Today’s news from PolitickerNJ.com

No looking back on Pennacchio
There’s still no shortage of party leaders scrambling to find alternative candidates to Joe Pennacchio and Murray Sabrin in the Republican Senate primary, but Pennacchio’s support has not seemed to waver the counties where he’s already won the party line.

In Hunterdon County, no doubts have been raised in GOP Chairman Henry Kuhl’s mind about the viability of Pennacchio’s candidacy. (Friedman, PolitickerNJ.com)

Sabrin: Let them drink beer; Pennacchio: Sabrin on the “fringe”
U.S. Senate candidate Murray Sabrin has found a novel way to appeal to young voters: let them drink.

Sabrin is kicking off his Legalizing Freedom College Tour by calling on the elimination of the national minimum drinking age of 21 in favor of allowing states to come up with their own ages.

Over the next month, Sabrin will visit four New Jersey college campuses to try to get youngsters riled up for his campaign. He’s planned stops at William Paterson University, Stevens Institute of Technology, Fairleigh Dickinson University and Brookdale Community College. (Matt Friedman, NJPoliticker.com)

Camden County mayors give budget the raspberry
Mayors from across Camden County gathered at a community center here Wednesday to deliver a singular message to Gov. Jon S. Corzine:

The budget he’s proposing is madness for municipalities that are trying to provide decent services for their residents.

“While we work diligently to share services, cut spending and provide adequate services to our public, the governor’s proposed state aid cuts are forcing us to not only raise our local property taxes but lay off staff and eliminate services in key safety and infrastructure areas,” said Phyllis Magazzu, mayor of Berlin Township and president of the Camden County Mayors Association, which organized Wednesday’s meeting. (Lisa Gryzboski, Courier-Post)

Hey “Abbott”! Corzine doesn’t want to pay anymore

The Corzine administration is asking the state Supreme Court to deem its new school funding formula constitutional, a move that would all but remove the “Abbott” designation given to the state’s poorest districts.

The papers submitted Tuesday ask the Supreme Court to free the state from the requirements the court has placed through the years to equalize education funding in districts rich and poor — except a mandate to fund school construction, for which state officials plan to borrow another $2.5 billion.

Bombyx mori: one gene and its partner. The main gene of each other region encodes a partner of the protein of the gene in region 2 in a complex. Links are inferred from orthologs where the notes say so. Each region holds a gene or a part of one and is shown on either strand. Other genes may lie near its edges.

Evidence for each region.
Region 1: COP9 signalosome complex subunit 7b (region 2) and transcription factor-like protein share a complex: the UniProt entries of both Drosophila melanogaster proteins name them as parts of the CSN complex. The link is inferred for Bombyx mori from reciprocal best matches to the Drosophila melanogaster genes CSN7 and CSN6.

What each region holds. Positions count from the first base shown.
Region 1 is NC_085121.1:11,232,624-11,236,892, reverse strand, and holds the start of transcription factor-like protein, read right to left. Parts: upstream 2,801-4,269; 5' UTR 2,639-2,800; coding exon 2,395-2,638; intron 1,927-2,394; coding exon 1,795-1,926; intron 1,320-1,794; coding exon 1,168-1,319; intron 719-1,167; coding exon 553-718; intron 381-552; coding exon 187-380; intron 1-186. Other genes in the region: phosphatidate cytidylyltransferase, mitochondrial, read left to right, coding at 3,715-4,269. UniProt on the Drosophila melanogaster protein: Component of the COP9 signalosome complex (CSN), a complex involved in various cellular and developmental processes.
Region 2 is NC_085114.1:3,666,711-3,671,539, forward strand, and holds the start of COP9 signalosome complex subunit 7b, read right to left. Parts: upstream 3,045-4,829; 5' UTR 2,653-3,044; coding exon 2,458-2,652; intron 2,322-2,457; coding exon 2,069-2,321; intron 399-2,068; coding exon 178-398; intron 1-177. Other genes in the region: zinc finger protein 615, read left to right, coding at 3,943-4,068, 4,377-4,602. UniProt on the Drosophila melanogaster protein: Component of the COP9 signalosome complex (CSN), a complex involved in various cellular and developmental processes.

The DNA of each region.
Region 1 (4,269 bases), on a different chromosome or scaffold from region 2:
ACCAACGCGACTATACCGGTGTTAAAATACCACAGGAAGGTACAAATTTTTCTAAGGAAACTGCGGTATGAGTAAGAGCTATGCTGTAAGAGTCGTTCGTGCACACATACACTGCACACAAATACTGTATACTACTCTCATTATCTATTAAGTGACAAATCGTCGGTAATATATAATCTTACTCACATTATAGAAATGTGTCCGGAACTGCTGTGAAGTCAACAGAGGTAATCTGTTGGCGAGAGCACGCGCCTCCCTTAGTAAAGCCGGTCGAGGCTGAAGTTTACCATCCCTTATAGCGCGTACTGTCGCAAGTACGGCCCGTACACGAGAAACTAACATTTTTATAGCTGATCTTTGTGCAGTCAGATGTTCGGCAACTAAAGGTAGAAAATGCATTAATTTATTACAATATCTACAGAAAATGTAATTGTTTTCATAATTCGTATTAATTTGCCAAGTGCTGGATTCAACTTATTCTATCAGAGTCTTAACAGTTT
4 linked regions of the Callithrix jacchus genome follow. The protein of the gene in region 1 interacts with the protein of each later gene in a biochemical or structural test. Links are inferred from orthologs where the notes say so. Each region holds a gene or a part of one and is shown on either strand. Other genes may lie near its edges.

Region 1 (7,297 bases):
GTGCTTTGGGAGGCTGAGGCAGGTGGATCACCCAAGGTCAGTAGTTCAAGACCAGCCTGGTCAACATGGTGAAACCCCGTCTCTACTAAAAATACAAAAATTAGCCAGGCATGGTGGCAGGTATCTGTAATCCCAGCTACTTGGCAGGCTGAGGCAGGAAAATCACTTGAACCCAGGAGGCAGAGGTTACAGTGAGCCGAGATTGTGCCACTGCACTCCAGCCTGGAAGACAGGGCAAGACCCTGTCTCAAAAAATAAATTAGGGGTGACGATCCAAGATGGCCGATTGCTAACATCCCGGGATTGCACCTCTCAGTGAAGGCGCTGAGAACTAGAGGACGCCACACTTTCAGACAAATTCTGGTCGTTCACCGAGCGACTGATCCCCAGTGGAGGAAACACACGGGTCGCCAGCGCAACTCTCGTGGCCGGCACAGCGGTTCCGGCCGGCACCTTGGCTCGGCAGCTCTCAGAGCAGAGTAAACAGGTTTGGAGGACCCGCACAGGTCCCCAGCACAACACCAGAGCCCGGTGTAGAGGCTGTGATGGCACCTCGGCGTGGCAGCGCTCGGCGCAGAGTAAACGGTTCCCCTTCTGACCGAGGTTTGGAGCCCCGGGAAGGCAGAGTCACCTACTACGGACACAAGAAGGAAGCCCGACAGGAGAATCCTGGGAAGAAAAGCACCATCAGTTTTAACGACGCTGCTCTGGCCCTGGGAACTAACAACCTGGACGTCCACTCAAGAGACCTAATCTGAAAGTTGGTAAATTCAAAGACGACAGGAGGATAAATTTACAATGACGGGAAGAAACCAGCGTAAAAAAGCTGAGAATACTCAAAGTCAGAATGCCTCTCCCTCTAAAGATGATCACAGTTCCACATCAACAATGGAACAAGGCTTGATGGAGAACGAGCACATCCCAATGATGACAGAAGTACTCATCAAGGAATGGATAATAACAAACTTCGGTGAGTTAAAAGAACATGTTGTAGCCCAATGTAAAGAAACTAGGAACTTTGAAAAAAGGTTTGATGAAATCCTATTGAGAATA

The new funding formula, known as the School Funding Reform Act, adopted by the Legislature at a frenzied pace during its January lame-duck session to be implemented for the 2008-09 school year, aims to shift the way the state doles out its education dollars from the wealth of a municipality to a child-based formula that focuses on individual students’ needs and risks. (Gregory J. Volpe, Gannett)

Greenwald says towns can raise taxes

Mayors should have the option of imposing new municipal taxes to pay for local services, a key lawmaker said Wednesday.

Assemblyman Louis Greenwald, D-Camden, chairman of the Assembly Budget Committee, said giving towns other choices for raising revenue, at a time when mayors are reeling from proposed cuts in state aid, will allow each municipality to decide if it is willing to pay more for higher levels of services. (Jonathan Tamari, Gannett)

Does anyone want to take on LoBiondo?
Although state Sen. Jeff Van Drew (D-Dennis) still hasn’t formally decided whether to challenge Rep. Frank LoBiondo (R-Ventnor) in the Second Congressional District, most Democrats assume he’s not going to make a run for it.

And with fewer than three weeks remaining to file a petition, no candidates have put their names forward.

“I’m unaware of anyone that has surfaced, and I’m disappointed about that because I think now is as good a time as any to pose a really credible challenge to making the seat a Democratic seat,” said Atlantic County Democratic insider Damon Tyner, a former candidate for state Assembly. (Friedman, PolitickerNJ.com)

Passaic GOP gets started on freeholder bids
Two Republican freeholder candidates launched their campaigns by targeting Passaic County’s tax increases, spending and its claim that it needed to borrow $10 million to avoid a shutdown.

The Passaic County Regular Republican Organization on Tuesday night endorsed former Ringwood Mayor Jerry Holt to make a second bid for freeholder this year after an unsuccessful run in 2007.

Holt will run alongside newcomer Michael Marotta of Wayne, a maintenance and construction supervisor at the Passaic Valley Water Commission who also gained the party’s endorsement. (Paul Brubaker, The Record)

Russo recycles campaign

The “Bob Russo for Freeholder” poster was propped up inside Mango’s Reggae Café as loyalists filed in and out of the Montclair eatery, stopping by a table manned by Russo’s wife, Christine, to sign petitions to get him on the countywide ballot.

But you had to look close. The poster was vintage 1978, from then- 30-year-old Russo’s razor-tight run for Essex County’s 5th District freeholder seat. “We’re recycling this because we’re very frugal,” the candidate said. (Philip Read, Star-Ledger)

Not a “blueprint” in the Pennacchio sense of the word

Calling it a “blueprint for the future,” Ocean County’s freeholders approved a $359 million budget after a public hearing Wednesday where the only comments came from a Jackson man praising the spending plan.